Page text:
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Phonological decoding involves left posterior fusiform gyrus

Authors

  • Nicole A.E. Dietz,

    1. Center for the Study of Learning and Department of Pediatrics, Georgetown University Medical Center, Washington, DC
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  • Karen M. Jones,

    1. Center for the Study of Learning and Department of Pediatrics, Georgetown University Medical Center, Washington, DC
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  • Lynn Gareau,

    1. Center for the Study of Learning and Department of Pediatrics, Georgetown University Medical Center, Washington, DC
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  • Thomas A. Zeffiro,

    1. Center for Functional and Molecular Imaging and Department of Neurology, Georgetown University Medical Center, Washington, DC
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  • Guinevere F. Eden

    Corresponding author
    1. Center for the Study of Learning and Department of Pediatrics, Georgetown University Medical Center, Washington, DC
    • Center for the Study of Learning, Georgetown University Medical Center, Building D, Suite 150, Box 571406, 4000 Reservoir Rd., NW, Washington, D.C. 20057-1406.
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Abstract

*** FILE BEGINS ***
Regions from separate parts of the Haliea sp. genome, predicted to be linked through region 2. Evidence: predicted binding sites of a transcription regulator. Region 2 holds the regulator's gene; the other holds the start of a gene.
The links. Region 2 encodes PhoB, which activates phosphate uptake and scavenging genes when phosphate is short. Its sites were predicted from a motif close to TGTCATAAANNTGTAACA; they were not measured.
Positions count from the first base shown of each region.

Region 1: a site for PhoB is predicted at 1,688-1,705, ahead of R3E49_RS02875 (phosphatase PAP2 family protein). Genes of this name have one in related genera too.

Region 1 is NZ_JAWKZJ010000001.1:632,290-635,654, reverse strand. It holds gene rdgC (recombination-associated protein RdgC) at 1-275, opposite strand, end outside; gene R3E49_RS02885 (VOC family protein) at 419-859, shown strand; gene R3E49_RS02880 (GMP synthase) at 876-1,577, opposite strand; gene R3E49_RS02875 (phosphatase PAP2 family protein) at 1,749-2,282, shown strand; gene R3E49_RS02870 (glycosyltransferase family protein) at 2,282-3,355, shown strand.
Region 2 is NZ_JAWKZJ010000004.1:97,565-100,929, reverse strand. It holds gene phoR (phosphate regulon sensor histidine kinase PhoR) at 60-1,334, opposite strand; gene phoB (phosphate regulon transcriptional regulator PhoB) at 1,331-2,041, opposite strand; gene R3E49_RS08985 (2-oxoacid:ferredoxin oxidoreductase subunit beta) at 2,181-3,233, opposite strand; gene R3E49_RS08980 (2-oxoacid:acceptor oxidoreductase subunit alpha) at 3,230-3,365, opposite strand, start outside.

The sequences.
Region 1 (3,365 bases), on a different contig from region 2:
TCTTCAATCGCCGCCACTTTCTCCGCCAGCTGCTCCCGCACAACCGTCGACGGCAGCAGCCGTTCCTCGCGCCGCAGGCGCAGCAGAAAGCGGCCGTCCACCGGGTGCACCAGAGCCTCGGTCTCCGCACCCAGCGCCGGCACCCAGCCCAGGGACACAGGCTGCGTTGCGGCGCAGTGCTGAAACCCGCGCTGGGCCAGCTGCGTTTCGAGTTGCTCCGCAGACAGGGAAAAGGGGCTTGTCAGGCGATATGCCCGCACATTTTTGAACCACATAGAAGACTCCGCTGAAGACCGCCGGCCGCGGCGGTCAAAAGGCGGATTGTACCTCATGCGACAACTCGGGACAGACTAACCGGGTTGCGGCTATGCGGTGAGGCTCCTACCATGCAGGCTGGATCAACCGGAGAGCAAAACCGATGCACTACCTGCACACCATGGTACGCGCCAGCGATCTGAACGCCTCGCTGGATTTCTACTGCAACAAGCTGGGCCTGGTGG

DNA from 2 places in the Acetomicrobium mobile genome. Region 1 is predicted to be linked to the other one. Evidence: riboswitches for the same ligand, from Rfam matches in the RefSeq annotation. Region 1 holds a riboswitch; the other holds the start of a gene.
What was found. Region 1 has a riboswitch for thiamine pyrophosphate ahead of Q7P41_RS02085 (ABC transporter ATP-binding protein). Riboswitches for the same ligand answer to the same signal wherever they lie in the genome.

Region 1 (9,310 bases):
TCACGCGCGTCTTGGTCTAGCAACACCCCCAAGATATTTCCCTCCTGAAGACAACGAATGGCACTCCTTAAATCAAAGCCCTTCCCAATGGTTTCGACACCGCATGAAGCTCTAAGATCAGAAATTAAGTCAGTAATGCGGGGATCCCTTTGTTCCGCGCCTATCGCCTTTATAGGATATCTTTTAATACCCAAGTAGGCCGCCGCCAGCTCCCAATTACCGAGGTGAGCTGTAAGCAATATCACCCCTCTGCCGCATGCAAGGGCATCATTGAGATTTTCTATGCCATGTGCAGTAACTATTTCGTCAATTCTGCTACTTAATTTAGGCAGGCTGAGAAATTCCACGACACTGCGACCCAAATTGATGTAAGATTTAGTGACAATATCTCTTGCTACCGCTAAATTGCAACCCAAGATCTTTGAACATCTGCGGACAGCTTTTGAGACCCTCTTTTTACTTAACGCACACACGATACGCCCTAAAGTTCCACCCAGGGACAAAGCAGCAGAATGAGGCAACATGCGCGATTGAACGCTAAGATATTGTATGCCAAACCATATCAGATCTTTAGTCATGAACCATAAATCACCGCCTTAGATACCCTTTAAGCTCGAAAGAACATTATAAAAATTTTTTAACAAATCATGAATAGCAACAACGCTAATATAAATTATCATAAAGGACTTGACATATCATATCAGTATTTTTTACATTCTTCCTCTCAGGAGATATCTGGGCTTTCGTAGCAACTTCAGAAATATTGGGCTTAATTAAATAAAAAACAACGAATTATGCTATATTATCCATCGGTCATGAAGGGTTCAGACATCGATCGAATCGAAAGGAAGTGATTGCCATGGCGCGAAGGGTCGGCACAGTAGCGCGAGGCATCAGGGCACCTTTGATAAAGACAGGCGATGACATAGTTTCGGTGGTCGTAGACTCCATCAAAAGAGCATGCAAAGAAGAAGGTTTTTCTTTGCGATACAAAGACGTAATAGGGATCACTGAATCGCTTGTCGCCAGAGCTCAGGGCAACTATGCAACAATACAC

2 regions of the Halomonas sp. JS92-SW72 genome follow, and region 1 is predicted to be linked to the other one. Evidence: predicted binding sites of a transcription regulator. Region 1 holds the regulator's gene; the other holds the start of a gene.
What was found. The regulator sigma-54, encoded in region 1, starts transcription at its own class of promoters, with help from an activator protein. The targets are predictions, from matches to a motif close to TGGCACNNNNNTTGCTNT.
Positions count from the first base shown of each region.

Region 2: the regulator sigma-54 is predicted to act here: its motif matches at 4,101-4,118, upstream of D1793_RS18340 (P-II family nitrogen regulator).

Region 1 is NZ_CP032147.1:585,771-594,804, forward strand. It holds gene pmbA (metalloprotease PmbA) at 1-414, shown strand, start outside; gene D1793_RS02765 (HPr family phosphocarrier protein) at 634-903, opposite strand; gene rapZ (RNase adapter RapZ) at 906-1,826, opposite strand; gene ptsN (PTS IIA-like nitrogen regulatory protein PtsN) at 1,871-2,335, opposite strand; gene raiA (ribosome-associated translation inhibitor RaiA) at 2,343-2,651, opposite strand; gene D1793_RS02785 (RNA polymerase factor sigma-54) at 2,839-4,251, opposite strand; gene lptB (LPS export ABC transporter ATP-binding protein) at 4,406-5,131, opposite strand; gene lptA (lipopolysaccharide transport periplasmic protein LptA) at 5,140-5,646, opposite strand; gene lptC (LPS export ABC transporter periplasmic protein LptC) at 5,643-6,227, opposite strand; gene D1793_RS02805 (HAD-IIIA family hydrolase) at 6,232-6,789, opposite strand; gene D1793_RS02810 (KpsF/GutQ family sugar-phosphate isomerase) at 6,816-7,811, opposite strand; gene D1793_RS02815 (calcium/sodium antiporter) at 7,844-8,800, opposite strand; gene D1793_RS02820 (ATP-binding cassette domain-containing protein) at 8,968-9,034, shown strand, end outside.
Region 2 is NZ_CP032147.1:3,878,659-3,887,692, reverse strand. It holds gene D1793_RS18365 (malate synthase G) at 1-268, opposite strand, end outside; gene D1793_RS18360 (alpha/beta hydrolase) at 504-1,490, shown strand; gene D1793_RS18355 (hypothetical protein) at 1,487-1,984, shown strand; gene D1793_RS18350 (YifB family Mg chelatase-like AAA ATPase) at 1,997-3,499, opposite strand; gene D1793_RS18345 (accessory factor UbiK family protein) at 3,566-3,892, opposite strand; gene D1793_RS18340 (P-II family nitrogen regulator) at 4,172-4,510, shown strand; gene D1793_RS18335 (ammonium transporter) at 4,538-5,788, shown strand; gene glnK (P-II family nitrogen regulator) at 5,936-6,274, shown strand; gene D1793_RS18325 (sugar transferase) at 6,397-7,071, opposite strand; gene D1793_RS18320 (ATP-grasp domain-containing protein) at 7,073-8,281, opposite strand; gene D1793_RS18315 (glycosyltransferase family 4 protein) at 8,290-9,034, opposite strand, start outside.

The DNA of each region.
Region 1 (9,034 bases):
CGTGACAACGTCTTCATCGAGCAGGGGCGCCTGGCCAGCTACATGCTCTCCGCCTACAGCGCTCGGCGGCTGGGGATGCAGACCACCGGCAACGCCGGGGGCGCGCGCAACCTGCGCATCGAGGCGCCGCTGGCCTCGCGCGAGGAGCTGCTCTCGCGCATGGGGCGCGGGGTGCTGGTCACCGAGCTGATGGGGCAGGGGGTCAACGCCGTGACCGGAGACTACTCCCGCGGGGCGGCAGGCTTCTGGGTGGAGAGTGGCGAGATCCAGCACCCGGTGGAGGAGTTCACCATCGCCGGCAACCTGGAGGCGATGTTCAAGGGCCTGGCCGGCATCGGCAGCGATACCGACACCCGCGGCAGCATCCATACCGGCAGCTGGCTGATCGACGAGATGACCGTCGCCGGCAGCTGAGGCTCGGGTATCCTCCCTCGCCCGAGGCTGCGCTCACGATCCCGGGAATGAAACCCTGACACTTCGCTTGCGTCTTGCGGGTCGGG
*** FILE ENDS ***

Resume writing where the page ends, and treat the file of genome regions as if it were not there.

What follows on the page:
Aloud reading of novel words is achieved by phonological decoding, a process in which grapheme-to-phoneme conversion rules are applied to “sound out” a word's spoken representation. Numerous brain imaging studies have examined the neural bases of phonological decoding by contrasting pseudoword (pronounceable nonwords) to real word reading. However, only a few investigations have examined pseudoword reading under both aloud and silent conditions, task parameters that are likely to significantly alter the functional anatomy of phonological decoding. Subjects participated in an fMRI study of aloud pseudoword, aloud real word, silent pseudoword, and silent real word reading. Using this two-by-two design, we examined effects of word-type (real words vs. pseudowords) and response-modality (silent vs. aloud) and their interactions. We found 1) four regions to be invariantly active across the four reading conditions: the anterior aspect of the left precentral gyrus (Brodmann's Area (BA) 6), and three areas within the left ventral occipitotemporal cortex; 2) a main effect of word-type (pseudowords > words) in left inferior frontal gyrus and left intraparietal sulcus; 3) a main effect of response-modality (aloud > silent) that included bilateral motor, auditory, and extrastriate cortex; and 4) a single left hemisphere extrastriate region showing a word-type by response-modality interaction effect. This region, within the posterior fusiform cortex at BA 19, was uniquely modulated by varying phonological processing demands. This result suggests that when reading, word forms are subject to phonological analysis at the point they are first recognized as alphabetic stimuli and BA 19 is involved in processing the phonological properties of words. Hum Brain Mapp, 2005. © 2005 Wiley-Liss, Inc.

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